Mr. Spencer Scanlan is a research specialist for REL Pacific and supports regional research studies, technical assistance projects, data analysis requests, and collaboration with REL Pacific research alliances. As a native Pacific Islander, Spencer is committed to improving the education experience for students, teachers, and administrators across the region, and uses his cultural knowledge and research background to make a difference in the lives of the people of the Pacific region.

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Pacific Education Conference (PEC)

July 28-31, 2015

The Power and Potential of Action Research to Positively Impact Teaching, Learning, and Leadership in Schools
with Dr. Geoff Mills, Professor of Education, Southern Oregon University (offered twice!)
Action research is defined as “systematic inquiry conducted by teacher researchers, principals, school counselors, or other stakeholders in the teaching/learning environment to gather information about how their particular schools operate, how they teach, and how well their students learn.” For the first session, Dr. Geoffrey Mills, Professor of Education at Southern Oregon University and author of Action Research: A Guide for the Teacher Researcher, will provide an overview of the origins and foundation of action research, its goals and rationale, and the four steps of the action research process: identify an area of focus; collect data; analyze and interpret data; and develop an action plan.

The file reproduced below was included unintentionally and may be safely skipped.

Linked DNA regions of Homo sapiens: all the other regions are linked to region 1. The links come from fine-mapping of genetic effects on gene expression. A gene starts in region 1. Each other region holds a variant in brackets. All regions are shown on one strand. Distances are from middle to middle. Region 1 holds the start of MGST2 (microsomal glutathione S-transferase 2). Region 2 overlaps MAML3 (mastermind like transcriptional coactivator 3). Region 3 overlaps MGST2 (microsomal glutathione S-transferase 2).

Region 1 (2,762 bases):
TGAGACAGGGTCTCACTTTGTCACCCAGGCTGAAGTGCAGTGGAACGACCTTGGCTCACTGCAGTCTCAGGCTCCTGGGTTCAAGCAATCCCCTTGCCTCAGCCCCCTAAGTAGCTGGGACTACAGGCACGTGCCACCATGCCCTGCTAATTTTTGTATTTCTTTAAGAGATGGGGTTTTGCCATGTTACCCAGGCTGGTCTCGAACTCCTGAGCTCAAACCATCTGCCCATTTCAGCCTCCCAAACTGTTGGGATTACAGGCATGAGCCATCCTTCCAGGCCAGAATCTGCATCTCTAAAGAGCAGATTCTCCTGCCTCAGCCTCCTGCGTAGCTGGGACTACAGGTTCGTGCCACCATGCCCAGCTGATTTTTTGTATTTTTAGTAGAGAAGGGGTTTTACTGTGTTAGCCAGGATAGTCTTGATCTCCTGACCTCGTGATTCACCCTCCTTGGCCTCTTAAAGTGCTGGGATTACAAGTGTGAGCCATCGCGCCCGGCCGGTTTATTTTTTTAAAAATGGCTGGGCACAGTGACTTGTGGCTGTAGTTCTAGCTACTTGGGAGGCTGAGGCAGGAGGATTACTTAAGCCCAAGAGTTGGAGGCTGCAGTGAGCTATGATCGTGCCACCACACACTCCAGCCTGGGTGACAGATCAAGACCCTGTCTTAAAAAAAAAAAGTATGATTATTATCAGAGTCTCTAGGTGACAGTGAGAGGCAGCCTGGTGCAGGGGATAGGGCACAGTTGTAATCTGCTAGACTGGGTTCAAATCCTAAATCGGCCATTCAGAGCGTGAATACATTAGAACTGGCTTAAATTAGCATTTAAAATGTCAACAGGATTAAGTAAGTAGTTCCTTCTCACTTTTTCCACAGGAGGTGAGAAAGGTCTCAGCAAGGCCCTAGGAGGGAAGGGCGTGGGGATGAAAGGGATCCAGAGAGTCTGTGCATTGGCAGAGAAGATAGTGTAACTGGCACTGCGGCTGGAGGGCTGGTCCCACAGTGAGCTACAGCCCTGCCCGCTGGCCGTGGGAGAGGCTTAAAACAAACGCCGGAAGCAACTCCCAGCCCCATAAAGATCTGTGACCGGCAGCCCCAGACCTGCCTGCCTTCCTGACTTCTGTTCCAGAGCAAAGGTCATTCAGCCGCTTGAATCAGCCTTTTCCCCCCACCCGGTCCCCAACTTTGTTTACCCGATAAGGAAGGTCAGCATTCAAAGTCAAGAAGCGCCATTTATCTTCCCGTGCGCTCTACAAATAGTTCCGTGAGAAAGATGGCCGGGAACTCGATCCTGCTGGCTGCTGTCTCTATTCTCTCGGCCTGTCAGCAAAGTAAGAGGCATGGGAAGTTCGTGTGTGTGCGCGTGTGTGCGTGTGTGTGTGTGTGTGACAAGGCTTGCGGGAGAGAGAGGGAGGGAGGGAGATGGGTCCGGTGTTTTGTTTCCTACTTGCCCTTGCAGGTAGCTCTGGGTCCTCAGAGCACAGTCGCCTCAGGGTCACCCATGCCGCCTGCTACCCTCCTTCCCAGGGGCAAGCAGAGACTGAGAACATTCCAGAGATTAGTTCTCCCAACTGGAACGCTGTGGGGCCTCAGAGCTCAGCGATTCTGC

Three-hour Working Session: Planning for the Future: Applying Action Research in Your Schools
with Dr. Geoff Mills
Groups will have the opportunity to address their own problems of practice by working with Dr. Mills to identify areas for action research and begin to draft a plan.

Why Are Our Teachers Missing? Teacher Absenteeism in the Pacific Region
with Ms. Nitara Dandapani, REL Pacific research specialist
Throughout the Pacific Region, teacher absenteeism has posed a long-standing challenge. This session will examine multiple factors that may relate to teacher absenteeism, with a focus on contexts comparable to the Pacific Region. International research points to five themes to consider: pay structure, management, working conditions, community conditions, and social and cultural responsibilities. Small-group discussions will focus on participants’ experiences within their contexts and potential strategies and best practices for mitigating teacher absenteeism.

Where Are Our Students? Why Aren’t They in School, and What Can We Do About It?
with Ms. Nitara Dandapani